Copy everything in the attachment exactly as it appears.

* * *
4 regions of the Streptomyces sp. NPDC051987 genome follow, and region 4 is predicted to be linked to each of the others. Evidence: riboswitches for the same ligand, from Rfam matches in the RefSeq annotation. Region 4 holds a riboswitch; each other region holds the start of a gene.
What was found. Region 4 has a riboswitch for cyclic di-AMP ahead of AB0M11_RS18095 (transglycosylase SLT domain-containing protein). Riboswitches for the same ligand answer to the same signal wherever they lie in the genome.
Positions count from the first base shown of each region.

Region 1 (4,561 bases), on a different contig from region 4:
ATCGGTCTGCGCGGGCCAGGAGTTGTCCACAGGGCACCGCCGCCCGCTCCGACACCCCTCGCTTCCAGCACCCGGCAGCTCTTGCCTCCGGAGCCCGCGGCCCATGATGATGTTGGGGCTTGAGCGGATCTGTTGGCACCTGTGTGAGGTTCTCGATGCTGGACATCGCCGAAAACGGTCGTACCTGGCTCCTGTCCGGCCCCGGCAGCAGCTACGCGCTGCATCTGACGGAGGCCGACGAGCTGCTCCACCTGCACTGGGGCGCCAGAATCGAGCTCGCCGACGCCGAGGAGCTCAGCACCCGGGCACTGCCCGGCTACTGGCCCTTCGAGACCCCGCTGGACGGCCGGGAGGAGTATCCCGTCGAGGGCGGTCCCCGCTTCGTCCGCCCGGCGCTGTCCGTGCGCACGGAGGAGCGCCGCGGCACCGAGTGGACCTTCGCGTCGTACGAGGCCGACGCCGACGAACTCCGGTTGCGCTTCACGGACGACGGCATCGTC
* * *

4 regions of the Streptomyces sp. NPDC051987 genome follow, and region 4 is predicted to be linked to each of the others. Evidence: riboswitches for the same ligand, from Rfam matches in the RefSeq annotation. Region 4 holds a riboswitch; each other region holds the start of a gene.
What was found. Region 4 has a riboswitch for cyclic di-AMP ahead of AB0M11_RS18095 (transglycosylase SLT domain-containing protein). Riboswitches for the same ligand answer to the same signal wherever they lie in the genome.
Positions count from the first base shown of each region.

Region 1 (4,561 bases), on a different contig from region 4:
ATCGGTCTGCGCGGGCCAGGAGTTGTCCACAGGGCACCGCCGCCCGCTCCGACACCCCTCGCTTCCAGCACCCGGCAGCTCTTGCCTCCGGAGCCCGCGGCCCATGATGATGTTGGGGCTTGAGCGGATCTGTTGGCACCTGTGTGAGGTTCTCGATGCTGGACATCGCCGAAAACGGTCGTACCTGGCTCCTGTCCGGCCCCGGCAGCAGCTACGCGCTGCATCTGACGGAGGCCGACGAGCTGCTCCACCTGCACTGGGGCGCCAGAATCGAGCTCGCCGACGCCGAGGAGCTCAGCACCCGGGCACTGCCCGGCTACTGGCCCTTCGAGACCCCGCTGGACGGCCGGGAGGAGTATCCCGTCGAGGGCGGTCCCCGCTTCGTCCGCCCGGCGCTGTCCGTGCGCACGGAGGAGCGCCGCGGCACCGAGTGGACCTTCGCGTCGTACGAGGCCGACGCCGACGAACTCCGGTTGCGCTTCACGGACGACGGCATCGTC